Is Beyoncé a plagiarist?

She claims she wrote Destiny's Child's songs. This isn't her first time stealing credit

Published January 11, 2013 4:09PM (EST)

    (AP/Charles Sykes)
(AP/Charles Sykes)

In the new GQ, pegged to Beyoncé's forthcoming album, Super Bowl performance, and the nonstop publicity blitz that is her life, the new mom opened up about her omnipotence ("I'm more powerful than my mind can even digest and understand"). She says her will to power started early, when she was in the off-and-on girl group Destiny's Child: "You know, when I was writing the Destiny's Child songs, it was a big thing to be that young and taking control. And the label at the time didn't know that we were going to be that successful, so they gave us all control."

When Beyoncé "was writing" Destiny's Child songs, she did so with help: There is not a single song on any of the group's four albums that Beyoncé wrote herself. She, more and more as the group's run went on, was involved in writing, but a more typical Destiny's Child song was their single "Lose My Breath," with seven credited writers. On the group's final album, several songs were credited to all three singers in the group. And songwriting credits are often arbitrary -- Beyoncé was disqualified before three much less notable writers from an Academy Award nomination for the "Dreamgirls" song "Listen," which she co-wrote.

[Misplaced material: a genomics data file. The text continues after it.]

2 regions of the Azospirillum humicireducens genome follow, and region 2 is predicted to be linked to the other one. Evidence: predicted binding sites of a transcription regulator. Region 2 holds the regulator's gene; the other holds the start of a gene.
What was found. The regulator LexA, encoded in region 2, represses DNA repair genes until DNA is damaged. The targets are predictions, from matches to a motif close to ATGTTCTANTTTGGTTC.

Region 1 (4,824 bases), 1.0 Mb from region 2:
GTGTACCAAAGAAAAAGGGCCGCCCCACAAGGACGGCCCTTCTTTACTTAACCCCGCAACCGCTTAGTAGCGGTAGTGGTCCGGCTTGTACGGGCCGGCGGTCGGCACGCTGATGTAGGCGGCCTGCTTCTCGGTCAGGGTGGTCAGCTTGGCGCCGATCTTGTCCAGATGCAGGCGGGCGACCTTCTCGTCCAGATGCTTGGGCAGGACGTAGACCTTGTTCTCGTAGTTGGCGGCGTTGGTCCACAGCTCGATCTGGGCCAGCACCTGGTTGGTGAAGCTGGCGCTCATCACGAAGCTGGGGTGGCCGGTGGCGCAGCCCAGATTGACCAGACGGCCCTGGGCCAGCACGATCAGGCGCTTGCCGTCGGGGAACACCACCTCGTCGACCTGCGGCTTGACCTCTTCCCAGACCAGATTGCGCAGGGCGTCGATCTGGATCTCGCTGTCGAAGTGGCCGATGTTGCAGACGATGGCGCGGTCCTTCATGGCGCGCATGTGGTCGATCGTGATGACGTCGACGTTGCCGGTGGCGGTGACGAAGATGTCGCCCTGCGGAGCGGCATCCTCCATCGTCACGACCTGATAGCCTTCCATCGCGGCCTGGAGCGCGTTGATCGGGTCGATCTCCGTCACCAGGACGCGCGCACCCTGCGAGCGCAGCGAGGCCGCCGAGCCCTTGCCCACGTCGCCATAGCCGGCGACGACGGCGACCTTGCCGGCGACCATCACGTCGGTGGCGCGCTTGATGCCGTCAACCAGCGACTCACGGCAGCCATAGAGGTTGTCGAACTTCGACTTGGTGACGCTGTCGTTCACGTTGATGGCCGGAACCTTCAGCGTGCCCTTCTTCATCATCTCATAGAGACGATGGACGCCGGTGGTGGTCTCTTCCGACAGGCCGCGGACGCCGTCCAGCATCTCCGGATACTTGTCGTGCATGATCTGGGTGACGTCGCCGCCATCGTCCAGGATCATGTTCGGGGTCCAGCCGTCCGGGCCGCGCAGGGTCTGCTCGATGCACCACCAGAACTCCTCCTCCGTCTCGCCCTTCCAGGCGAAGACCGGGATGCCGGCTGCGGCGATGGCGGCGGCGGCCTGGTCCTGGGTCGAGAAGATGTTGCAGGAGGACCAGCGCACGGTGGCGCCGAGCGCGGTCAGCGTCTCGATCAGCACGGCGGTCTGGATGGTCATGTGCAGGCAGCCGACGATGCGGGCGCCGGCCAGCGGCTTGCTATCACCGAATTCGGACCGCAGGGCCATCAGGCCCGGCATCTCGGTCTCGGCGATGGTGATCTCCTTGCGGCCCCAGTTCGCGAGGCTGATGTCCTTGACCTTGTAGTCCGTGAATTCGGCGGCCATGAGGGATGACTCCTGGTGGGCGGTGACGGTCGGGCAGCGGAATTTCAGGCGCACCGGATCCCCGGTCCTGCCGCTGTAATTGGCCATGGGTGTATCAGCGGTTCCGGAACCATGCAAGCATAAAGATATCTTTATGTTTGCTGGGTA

Though Beyoncé's GQ statement isn't strictly untrue — she elided the "co-" in "co-writing" — it does call to mind her history of petty larceny, real or alleged. In 2011, Beyoncé performed a widely acclaimed dance number at the Billboard Music Awards that some viewers noted seemed to rip off the work of Italian dancer Lorella Cuccarini. "My makeup artist showed me the performance of Lorella Cuccarini a year ago, and it inspired me so much," Beyoncé said later. Later that year, Beyoncé was again accused of plagiarism for her "Countdown" video. "Beyoncé is not the worst copycat, she sings and dances very well, and she has good taste," said Dutch choreographer Anne Teresa De Keersmaeker.

Admittedly, the singer is an easy target for plagiarism allegations due to her fame. But her fame also allows her to rephrase these allegations as curation, and to talk louder about the singular songwriting power of her mind even as it seems she's fairly well-versed in the typical "write a word, take a third" strategy.

The singer received a writing credit on her song "Smash Into You," a repurposed cover of a lesser-known singer's "Smack Into You," with little changed but two letters. For changing those two letters, Beyoncé got a larger share of the profits from the song; "Smash Into You" was made the theme song for her movie "Obsessed." While her recent suggestion that she wrote Destiny's Child's music may bend the truth, the idea that she's more powerful than her mind can understand is outright absurd, flying in the face of proof she knows precisely how powerful she is.

By Daniel D'Addario

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Beyonce Destiny's Child Entertainment News Gq Plagiarism Pop Music